We often hear complaints in the media about overcrowding on our railway system here in the UK, normally with reference to peak commutes in and out of our big cities. But this is about a Sunday afternoon…
On the way back from visiting my partner’s family in North London, we changed train at Herne Hill to head home to Bromley.
The train arrived from Victoria, only four coaches long, and looked very busy – lots of people already standing up. As we both had an overnight bag and a couple of other things, we actually ended up split across different coaches in order to board. The train also left two young women behind on the platform, who both had luggage and couldn’t find a doorway that they could get in with their suitcases. The driver closed the doors while they were still looking for space, and set off, leaving them to wait half an hour for the next train.
I doubt the driver deliberately left them, for all he or she knew, the women with the luggage could have just got off the train, but the fact is, it’s going to suck getting left behind and having to wait ages for your next train, especially if you’re coming to the end of a long journey.
But, the driver is under an amount of pressure to depart on time because of the way delays are aggressively accounted for, attributed and traced back to their root cause, on the modern UK rail network. (For those who need some serious bedtime reading, here’s a link to a rather dry 116 page document called the Delay Attribution Guide. It’s purpose being to guide Delay Attributors, yes, there really is such a job, in identifying the source of delays.)
Onboard, the train didn’t have quite as many people as a crush-loaded train typical rush hour, but was just as full in other ways – the space being taken up with pushchairs, bicycles and luggage – people coming back from days out and trips away from home.
The fact is that weekends can now be just as busy as midweek rush-hours, but with a noticeable difference in the type of passenger – not only do they have more and bulkier belongings with them, but they also that some of them don’t make that journey every day. This means they don’t know the drill, and therefore can’t really follow the seemingly unspoken rules of being a commuter that make the system deal with the pressure during the work week.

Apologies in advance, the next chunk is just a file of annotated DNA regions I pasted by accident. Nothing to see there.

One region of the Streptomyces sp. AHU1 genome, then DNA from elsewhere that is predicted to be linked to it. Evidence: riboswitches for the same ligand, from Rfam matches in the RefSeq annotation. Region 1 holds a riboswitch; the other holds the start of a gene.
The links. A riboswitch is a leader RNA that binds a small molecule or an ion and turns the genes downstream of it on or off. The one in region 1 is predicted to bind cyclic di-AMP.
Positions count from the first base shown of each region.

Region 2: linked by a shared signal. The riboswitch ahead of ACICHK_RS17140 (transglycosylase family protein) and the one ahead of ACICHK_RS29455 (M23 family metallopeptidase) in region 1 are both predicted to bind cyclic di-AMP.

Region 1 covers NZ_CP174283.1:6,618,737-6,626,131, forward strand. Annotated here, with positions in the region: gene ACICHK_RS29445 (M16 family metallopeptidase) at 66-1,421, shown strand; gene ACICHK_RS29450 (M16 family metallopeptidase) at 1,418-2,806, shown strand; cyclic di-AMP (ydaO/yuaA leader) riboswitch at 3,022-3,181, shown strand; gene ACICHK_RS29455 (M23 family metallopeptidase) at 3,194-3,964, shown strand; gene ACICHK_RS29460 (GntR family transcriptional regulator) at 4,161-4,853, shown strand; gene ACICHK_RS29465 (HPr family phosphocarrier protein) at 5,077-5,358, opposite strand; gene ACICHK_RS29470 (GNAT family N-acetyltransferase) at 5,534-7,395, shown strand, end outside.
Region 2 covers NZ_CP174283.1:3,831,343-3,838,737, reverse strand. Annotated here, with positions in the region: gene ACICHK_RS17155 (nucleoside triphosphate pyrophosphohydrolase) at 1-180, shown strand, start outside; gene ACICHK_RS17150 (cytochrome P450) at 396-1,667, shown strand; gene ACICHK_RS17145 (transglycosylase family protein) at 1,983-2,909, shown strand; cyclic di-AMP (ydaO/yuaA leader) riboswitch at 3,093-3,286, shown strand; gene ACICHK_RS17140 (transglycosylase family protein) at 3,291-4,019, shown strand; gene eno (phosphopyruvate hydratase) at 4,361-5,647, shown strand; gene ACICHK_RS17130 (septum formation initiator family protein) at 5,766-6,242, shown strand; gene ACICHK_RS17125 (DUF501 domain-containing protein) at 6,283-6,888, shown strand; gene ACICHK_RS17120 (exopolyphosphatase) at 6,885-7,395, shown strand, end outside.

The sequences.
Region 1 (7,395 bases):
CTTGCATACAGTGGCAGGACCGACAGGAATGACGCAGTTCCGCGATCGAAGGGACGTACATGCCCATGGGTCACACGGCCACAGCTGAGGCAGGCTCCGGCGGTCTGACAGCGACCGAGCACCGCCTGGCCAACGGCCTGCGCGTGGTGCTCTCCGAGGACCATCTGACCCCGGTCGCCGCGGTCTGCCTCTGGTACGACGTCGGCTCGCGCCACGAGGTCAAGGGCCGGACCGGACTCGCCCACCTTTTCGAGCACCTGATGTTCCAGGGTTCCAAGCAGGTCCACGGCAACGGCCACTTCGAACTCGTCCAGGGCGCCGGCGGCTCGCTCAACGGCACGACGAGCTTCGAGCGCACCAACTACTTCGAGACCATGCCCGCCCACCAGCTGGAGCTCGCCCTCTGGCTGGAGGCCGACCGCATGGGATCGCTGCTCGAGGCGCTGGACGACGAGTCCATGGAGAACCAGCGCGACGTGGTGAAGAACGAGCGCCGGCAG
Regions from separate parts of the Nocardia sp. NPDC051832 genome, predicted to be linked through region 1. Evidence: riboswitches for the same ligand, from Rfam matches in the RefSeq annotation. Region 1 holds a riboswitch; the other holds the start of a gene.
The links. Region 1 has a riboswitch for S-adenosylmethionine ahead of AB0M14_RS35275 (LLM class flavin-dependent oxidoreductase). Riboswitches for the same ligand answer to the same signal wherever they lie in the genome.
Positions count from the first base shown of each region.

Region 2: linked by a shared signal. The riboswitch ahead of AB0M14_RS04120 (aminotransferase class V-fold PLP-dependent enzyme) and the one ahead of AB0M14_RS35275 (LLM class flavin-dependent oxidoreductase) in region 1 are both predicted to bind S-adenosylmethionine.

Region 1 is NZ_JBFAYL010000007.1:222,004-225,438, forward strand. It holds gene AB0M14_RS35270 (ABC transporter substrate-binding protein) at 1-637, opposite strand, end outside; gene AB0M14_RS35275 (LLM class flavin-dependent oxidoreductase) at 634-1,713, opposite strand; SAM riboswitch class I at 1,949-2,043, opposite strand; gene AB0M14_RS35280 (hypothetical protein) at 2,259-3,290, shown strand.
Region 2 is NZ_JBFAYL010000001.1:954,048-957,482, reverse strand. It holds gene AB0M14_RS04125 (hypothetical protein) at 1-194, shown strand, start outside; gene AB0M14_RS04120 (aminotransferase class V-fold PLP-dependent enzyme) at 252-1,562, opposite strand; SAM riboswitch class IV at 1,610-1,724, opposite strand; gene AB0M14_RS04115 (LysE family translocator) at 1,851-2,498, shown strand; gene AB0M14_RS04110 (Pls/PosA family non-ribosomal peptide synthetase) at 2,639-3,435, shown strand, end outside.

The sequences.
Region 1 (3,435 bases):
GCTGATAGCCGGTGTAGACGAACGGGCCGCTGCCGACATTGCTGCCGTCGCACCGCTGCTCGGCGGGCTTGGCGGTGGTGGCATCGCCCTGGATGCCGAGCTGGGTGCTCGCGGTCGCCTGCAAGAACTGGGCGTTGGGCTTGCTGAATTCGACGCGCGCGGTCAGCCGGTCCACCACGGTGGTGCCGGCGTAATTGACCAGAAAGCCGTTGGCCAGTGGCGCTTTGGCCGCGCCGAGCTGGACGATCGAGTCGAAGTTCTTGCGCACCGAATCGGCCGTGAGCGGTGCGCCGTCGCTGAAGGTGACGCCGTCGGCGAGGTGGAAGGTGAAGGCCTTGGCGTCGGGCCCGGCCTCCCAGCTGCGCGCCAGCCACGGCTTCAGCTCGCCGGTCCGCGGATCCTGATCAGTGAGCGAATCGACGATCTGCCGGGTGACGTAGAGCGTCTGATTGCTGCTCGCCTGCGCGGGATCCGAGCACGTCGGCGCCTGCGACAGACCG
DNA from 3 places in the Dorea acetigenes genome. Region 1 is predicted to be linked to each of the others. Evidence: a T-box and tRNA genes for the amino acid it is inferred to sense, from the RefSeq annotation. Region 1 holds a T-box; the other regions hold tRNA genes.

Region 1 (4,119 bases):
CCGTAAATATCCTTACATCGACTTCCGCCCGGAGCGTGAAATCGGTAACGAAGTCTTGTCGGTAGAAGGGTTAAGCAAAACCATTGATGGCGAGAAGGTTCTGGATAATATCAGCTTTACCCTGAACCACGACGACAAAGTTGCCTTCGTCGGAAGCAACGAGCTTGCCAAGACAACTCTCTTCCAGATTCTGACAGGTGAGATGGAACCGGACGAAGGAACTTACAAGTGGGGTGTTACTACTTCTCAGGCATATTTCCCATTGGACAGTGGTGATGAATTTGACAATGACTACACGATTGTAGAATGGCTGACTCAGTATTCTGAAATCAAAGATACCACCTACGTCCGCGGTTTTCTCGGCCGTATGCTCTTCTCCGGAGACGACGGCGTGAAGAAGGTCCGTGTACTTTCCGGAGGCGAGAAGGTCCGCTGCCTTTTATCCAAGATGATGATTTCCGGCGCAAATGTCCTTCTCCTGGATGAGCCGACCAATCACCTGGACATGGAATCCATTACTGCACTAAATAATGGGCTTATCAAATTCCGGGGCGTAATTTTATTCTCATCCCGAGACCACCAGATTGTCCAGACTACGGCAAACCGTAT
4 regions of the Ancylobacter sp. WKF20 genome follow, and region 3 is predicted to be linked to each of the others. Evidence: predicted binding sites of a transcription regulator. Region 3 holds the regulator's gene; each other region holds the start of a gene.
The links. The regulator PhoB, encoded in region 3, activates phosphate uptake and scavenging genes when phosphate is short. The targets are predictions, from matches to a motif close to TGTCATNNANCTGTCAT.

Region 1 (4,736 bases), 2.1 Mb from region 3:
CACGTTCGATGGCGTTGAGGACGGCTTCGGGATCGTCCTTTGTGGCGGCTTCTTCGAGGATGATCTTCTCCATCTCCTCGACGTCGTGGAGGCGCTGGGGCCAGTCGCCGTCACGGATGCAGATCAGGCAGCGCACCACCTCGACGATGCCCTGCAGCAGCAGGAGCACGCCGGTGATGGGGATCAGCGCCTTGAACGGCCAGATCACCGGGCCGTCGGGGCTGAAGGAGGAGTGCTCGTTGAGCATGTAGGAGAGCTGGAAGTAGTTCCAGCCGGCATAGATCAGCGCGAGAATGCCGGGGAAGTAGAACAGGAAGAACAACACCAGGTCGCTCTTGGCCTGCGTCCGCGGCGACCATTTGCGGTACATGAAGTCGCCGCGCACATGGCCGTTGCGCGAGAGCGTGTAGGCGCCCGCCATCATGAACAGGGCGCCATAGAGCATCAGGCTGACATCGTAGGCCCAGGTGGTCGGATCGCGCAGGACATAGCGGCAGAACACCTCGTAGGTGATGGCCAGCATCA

The design of the train doesn’t particularly help those with prams or bulky luggage either. These surburban trains are designed for their main duty of rush-hour people carriers, and maximise seating and standing areas. They don’t have proper cycle spaces, and only small overhead luggage racks – no good for larger cases, so these tend to block the doorways. Nothing “wrong” per-se given the design decision made, bearing in mind the main purpose of the train, but travel habits have changed since they were designed in the 1990s (e.g. cheap air travel, internet-enabled last minute deals on weekends away, etc.).
Adding to this, engineering work can displace passengers from their normal routes, and events can create spikes in loadings.
The trains on many routes are also more sparse on Sundays, e.g. every 30 minutes instead of every 15, so with rising passenger numbers, and more bulky belongings being carried at the weekends, why are the trains shorter on Sunday than during the week?
If the train operators are running shorter trains “because Sundays are quieter”, this might be a valid statement in terms of total passenger count carried per day, but the passenger count per train can be as high as it is midweek, and if so, can this form a basis to run trains which are the same length as those midweek?
Their research has shown that because so much drivel comes out of the public address systems, the travelling public are conditioning themselves to tune out, because every time the train arrives at a station they are reminded to mind the gap (even when there isn’t much of one), take personal belongings, report anything suspicious, and just in case they’ve forgotten, to remember to breathe.
As for the person (I nearly found myself calling them something far more impolite) from industry watchdog Passenger Focus, who appears to be suggesting that these lengthy hectoring announcements are necessary, I find myself wondering when was the last time he travelled on a train?
Announcements need to be more like tweets… Concise, but able to get all the important information across, and in as few words as possible.
Anyone else notice how a train journey in or out of a city such as London, is a view of the “back” of the city?
The view from the windows is almost always of the “back” of things. Backs of houses, back gardens, faceless backs of warehouses, shops, offices, interspersed with car parks, yards and allotments, with glimpses of the “front” peeking through the gaps.
Recently seen on a journey from Victoria – this train was to split en-route at Faversham, with the front 8 coaches going to one place, and the rear 4 going forward to somewhere else.
Thanks to a software bug in the train’s passenger information displays and automated announcements, it gave out confusing information as shown in this picture. The software could understand the train would split, but couldn’t understand it was a 12 coach train at this point.
I’ve written about this sort of automated ridiculousness that we have to put up with before – Torrential Tannoys – all about the endless stream of hectoring announcements a user of public transport has to deal with in the UK.